Earlier this summer Rob Jenkins asked “What Is a Blog Post?” He suggested that, “More than anything else, a blog post is intended to be a conversation starter.”
I like that notion, but I think we’ve all seen the focus on generating hits and comments lead to a race to the rhetorical bottom, with posts and comments becoming ever more outrageous. Of course, generating hits is not the same thing as having a conversation, but the distinction is often lost on less-thoughtful bloggers than Rob.
Additionally, perhaps blogs can serve other purposes. Over my years of maintaining a personal blog, and now a year of writing here, I have had scores of people tell me personally that they are regular readers and look forward to my posts. Most of those people have never publicly commented on them. If they didn’t tell me, I wouldn’t even know that they were reading.
For another answer to Rob’s question, Commenter 11182967 offered a quotation from her/his brother’s blog, supposedly cited from an Elliott Gould character in the movie Contagion: “A blog isn’t writing; it’s graffiti with punctuation.”
To consider that answer fully, we must ask, “What is graffiti?” I would describe graffiti as a form of self-expression, often in an unlikely or illicit location, intended to provoke a reaction. One person’s vandalism may be another’s public art.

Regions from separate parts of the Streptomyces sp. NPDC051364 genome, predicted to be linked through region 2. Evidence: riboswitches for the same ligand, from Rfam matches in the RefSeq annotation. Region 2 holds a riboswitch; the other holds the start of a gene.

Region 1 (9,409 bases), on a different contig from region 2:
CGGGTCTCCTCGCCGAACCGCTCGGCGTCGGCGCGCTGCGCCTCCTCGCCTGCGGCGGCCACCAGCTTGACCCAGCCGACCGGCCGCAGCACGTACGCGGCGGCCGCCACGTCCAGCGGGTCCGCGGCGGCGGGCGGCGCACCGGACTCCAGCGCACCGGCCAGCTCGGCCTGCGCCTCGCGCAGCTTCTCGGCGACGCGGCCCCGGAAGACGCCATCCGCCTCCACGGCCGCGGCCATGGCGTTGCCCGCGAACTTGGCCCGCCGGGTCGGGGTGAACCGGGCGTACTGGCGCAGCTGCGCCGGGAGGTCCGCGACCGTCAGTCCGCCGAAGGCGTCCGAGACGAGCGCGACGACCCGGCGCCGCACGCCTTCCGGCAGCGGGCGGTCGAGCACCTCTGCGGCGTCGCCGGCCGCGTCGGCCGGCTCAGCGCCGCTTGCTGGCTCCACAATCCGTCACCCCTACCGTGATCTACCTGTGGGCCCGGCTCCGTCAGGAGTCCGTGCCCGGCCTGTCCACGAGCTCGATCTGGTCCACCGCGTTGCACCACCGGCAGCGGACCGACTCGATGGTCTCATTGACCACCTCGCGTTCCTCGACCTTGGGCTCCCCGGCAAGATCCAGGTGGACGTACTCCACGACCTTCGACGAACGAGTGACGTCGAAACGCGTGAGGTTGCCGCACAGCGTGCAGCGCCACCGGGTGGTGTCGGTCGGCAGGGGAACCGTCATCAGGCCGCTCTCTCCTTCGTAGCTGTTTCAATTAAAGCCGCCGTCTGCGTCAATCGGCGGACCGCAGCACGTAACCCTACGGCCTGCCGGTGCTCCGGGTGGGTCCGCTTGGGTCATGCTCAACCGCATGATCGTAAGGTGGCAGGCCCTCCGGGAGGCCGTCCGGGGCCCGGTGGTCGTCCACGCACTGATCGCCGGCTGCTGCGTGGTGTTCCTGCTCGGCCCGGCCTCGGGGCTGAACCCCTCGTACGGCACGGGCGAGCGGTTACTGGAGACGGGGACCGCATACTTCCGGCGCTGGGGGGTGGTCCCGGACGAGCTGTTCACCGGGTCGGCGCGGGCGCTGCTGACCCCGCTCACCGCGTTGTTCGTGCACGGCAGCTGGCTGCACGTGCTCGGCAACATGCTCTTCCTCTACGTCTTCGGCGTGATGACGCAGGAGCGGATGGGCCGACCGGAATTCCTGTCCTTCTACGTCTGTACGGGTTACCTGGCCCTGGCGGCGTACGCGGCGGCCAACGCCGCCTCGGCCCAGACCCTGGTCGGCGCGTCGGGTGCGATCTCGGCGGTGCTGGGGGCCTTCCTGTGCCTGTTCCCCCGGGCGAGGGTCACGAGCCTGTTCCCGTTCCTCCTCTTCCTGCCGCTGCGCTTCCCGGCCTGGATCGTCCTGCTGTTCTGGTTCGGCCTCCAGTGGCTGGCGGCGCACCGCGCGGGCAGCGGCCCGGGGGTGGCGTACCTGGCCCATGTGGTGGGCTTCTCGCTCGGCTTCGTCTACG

Of course, here at On Hiring, graffiti is usually welcome, but could it still be considered a form of public art? Hilde S. Hein, now an associate professor emerita of philosophy at the College of the Holy Cross, wrote in “What Is Public Art? Time, Place, and Meaning,” an essay that appeared in the Winter 1996 issue of The Journal of Aesthetics and Art Criticism, that “Artists do not have privileged vision, but they do have a practiced eye and the ability to speak in a rich variety of languages …. Sometimes and somehow they break through ordinary expectation and cause people to venture upon new perspectives.”
Now we’re getting somewhere. When I blog, I hope to inspire such ventures, at least occasionally. Those ventures may be shared publicly or remain private. But new perspectives are always worth considering, especially in an era of shrinking resources and conflicting visions about the role of community colleges and higher education.Return to Top